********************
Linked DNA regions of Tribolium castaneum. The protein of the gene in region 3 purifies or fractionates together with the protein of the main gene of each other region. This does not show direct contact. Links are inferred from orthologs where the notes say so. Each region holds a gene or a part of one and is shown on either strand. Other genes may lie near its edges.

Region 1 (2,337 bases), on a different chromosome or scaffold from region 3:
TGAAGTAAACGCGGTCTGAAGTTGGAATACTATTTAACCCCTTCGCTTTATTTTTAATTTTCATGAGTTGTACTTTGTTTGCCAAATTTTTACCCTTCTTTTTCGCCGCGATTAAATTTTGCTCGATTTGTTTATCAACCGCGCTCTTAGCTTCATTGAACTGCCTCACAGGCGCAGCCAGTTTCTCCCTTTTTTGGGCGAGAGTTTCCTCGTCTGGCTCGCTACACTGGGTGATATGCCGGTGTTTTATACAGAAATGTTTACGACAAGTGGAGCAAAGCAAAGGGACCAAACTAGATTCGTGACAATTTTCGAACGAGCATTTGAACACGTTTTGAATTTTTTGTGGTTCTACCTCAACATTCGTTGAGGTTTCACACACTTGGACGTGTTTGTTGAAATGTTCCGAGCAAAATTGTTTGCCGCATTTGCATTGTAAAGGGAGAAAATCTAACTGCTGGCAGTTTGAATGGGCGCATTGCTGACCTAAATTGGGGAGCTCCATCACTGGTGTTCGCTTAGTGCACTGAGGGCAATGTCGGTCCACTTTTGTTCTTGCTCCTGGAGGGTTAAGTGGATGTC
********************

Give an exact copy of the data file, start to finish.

Linked DNA regions of Tribolium castaneum. The protein of the gene in region 3 purifies or fractionates together with the protein of the main gene of each other region. This does not show direct contact. Links are inferred from orthologs where the notes say so. Each region holds a gene or a part of one and is shown on either strand. Other genes may lie near its edges.

Region 1 (2,337 bases), on a different chromosome or scaffold from region 3:
TGAAGTAAACGCGGTCTGAAGTTGGAATACTATTTAACCCCTTCGCTTTATTTTTAATTTTCATGAGTTGTACTTTGTTTGCCAAATTTTTACCCTTCTTTTTCGCCGCGATTAAATTTTGCTCGATTTGTTTATCAACCGCGCTCTTAGCTTCATTGAACTGCCTCACAGGCGCAGCCAGTTTCTCCCTTTTTTGGGCGAGAGTTTCCTCGTCTGGCTCGCTACACTGGGTGATATGCCGGTGTTTTATACAGAAATGTTTACGACAAGTGGAGCAAAGCAAAGGGACCAAACTAGATTCGTGACAATTTTCGAACGAGCATTTGAACACGTTTTGAATTTTTTGTGGTTCTACCTCAACATTCGTTGAGGTTTCACACACTTGGACGTGTTTGTTGAAATGTTCCGAGCAAAATTGTTTGCCGCATTTGCATTGTAAAGGGAGAAAATCTAACTGCTGGCAGTTTGAATGGGCGCATTGCTGACCTAAATTGGGGAGCTCCATCACTGGTGTTCGCTTAGTGCACTGAGGGCAATGTCGGTCCACTTTTGTTCTTGCTCCTGGAGGGTTAAGTGGATGTC